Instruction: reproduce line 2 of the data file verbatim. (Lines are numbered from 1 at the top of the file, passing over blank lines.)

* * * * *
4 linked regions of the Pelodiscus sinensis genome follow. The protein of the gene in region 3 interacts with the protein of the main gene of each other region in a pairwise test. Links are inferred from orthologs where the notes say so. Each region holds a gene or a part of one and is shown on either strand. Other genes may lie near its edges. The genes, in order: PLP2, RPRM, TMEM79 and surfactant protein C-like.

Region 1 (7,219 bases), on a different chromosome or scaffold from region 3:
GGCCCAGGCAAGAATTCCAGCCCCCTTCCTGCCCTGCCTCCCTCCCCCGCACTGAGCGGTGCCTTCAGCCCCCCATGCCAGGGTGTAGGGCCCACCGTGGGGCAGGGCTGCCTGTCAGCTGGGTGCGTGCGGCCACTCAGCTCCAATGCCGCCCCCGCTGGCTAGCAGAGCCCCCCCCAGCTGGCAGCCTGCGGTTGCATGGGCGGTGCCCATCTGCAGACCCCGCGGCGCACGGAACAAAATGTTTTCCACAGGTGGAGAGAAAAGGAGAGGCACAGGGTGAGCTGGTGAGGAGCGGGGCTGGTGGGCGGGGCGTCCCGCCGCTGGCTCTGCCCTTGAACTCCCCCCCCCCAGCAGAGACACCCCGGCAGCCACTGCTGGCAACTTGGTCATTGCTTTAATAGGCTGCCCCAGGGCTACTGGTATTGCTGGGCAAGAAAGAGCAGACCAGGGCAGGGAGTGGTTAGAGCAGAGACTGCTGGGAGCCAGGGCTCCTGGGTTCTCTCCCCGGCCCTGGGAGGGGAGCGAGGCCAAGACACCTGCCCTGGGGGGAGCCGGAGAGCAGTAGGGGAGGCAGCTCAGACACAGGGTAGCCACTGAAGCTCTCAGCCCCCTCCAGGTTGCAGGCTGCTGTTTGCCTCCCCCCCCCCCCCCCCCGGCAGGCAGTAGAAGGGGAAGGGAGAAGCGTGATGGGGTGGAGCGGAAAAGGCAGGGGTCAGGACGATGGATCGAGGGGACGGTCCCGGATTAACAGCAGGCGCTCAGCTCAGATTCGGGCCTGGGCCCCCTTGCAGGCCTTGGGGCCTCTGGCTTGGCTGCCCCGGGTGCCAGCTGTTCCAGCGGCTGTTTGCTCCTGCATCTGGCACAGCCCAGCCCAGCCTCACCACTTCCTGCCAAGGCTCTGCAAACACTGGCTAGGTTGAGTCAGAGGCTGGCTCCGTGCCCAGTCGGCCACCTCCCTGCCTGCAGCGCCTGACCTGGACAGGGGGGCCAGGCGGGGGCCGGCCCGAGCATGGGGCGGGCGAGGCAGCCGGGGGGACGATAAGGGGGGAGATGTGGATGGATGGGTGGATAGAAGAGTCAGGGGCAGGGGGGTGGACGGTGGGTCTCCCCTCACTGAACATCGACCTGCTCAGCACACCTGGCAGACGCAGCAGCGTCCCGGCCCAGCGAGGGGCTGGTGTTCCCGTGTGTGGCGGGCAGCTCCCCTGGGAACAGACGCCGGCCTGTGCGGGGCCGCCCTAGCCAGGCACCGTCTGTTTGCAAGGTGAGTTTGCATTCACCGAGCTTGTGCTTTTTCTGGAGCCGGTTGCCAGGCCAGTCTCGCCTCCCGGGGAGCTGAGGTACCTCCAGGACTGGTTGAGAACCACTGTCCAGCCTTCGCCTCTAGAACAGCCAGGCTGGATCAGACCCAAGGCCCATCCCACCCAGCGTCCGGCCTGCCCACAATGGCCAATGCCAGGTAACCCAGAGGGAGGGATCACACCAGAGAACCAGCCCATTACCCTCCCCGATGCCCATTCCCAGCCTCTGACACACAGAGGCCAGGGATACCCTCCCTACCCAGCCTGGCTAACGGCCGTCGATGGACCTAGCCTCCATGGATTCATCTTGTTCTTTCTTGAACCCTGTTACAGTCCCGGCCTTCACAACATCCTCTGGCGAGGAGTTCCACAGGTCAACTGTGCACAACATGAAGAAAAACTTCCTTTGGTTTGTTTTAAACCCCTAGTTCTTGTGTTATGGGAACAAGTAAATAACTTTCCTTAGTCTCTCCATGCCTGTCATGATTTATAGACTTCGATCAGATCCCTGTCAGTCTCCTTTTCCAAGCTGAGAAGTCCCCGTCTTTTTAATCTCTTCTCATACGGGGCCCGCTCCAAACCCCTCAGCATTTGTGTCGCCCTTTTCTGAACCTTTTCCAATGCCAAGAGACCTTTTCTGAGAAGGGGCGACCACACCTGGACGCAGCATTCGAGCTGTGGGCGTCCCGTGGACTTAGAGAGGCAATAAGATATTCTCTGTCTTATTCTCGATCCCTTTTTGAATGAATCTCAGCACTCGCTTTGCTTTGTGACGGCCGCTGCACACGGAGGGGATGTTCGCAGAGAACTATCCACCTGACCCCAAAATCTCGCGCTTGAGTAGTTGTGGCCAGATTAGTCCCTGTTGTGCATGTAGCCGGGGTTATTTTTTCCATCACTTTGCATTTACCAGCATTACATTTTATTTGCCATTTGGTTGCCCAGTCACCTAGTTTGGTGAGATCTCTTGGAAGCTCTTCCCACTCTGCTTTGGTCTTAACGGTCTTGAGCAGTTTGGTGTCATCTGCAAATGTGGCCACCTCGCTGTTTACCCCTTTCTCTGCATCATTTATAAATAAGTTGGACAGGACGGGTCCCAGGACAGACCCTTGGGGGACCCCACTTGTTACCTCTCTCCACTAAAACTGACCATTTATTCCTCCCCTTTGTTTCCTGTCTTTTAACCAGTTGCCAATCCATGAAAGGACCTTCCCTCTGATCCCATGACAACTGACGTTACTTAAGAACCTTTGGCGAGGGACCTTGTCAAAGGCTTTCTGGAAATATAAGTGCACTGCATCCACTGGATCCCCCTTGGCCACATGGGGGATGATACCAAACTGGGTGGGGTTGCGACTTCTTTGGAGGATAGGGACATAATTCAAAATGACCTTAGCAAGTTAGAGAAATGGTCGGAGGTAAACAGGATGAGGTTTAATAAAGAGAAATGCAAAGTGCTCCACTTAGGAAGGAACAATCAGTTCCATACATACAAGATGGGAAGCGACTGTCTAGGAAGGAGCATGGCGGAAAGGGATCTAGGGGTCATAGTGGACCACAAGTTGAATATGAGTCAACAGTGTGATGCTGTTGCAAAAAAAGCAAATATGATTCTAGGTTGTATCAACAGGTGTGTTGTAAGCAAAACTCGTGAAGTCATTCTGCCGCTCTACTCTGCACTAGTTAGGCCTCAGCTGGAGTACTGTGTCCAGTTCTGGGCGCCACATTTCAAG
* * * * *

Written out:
Region 1 (7,219 bases), on a different chromosome or scaffold from region 3: